Still Alive & Clicking:Polaroid Launches $20 M Ad Blitz
Aimed at Generation X
by Dan Havlik
Seeking to rebuild its image since filing for bankruptcy last
Fall, instant photo pioneer Polaroid has launched a new $20 million
TV ad campaign aimed at young "social snappers."
The campaign kicked off last month with a TV spot entitled "Let Me In," which will be the first in a series of six to eight commercials revolving around a young couple who use a Polaroid camera, said Randall Smith, Polaroid's director of World Wide Communications.
"The focus of the ads are social snappers. They like to have fun, they're social and they're a little bit younger and there is more of a female focus (than in previous campaigns)," Smith said.
In addition to being young—the group's median age is 37—"social snappers" earn an average income of $50,000, presenting an attractive demographic for Polaroid to pursue. In commercials in the past, Polaroid has focused primarily on the family market.
In the first spot of the new series, created by Leo Burnett, a young man bangs on the door of a girl's apartment but gets no response. After seeing flowers in the hallway of the building, he reaches into his bag—where packs of Polaroid film are visible—and pulls out a Polaroid One Step Express camera. He then takes a picture of himself holding the flowers and slides it under the door.
Still getting no response, the man photographs his tattoo and
slides the image under the door. A tight shot of a woman's hand
throwing the pictures aside appears.
After more waiting, the young man takes a picture of his sad face and slides it under the door. Finally, the click of the lock is heard.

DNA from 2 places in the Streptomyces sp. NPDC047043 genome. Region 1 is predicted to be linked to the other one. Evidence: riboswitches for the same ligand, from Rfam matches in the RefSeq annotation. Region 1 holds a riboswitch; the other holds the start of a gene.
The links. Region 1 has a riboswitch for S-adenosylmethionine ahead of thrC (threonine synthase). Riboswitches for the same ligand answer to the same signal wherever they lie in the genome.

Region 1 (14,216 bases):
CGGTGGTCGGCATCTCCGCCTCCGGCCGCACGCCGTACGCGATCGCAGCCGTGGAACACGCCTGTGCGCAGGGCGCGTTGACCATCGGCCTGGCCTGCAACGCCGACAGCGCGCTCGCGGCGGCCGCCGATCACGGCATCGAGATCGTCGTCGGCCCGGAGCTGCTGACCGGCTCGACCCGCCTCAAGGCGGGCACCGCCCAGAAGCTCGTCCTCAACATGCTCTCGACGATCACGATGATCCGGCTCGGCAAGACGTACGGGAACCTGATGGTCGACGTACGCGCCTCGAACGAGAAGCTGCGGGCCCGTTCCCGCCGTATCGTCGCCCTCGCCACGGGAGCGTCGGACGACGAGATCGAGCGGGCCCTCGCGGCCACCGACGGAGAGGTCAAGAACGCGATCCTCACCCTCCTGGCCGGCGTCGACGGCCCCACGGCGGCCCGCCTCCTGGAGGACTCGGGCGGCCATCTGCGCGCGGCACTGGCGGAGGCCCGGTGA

"Extra film is good," the voice over says. "Buy two packs of Polaroid film—get one free."
The young man is then shown smiling slightly as Polaroid's
tagline "Click Instantly" appears on the screen.
Although the new commercials focus on a young couple, it's not
just a specific demographic that's being targeted, Smith said. The
ad campaign is also meant to reacquaint the general public with the
"Polaroid experience," he noted. "It's all about the very simple
and spontaneous act of taking a picture and having the instant
gratification of being able to see it develop before your eyes,
which is what Polaroid is all about."
The new television spots have been airing during early morning news programs such as "Today," "Good Morning America," and "The Early Show," and are slated to appear during syndicated TV shows and on cable.
According to Polaroid, the new campaign more than doubles the company's television rating points from 2001. The $20 million price tag for the ad series is a 30 percent increase over Polaroid's television budget for last year.
Smith noted that the response from retailers to the new commercials has been "pretty positive," and that despite some of the negative press that resulted from the bankruptcy filing, the company's relationship with the retail market remains strong."Polaroid is still a valuable party of our retail partners mix and it remains an important brand to a large group of consumers."
Polaroid, which is based in Cambridge, Mass., filed for bankruptcy protection on October 12, 2001, after compiling nearly $1 billion in debt over the last 15 years. In February, a bankruptcy judge granted the company a 75-day extension period to file a reorganization plan, pushing the deadline to April 29th.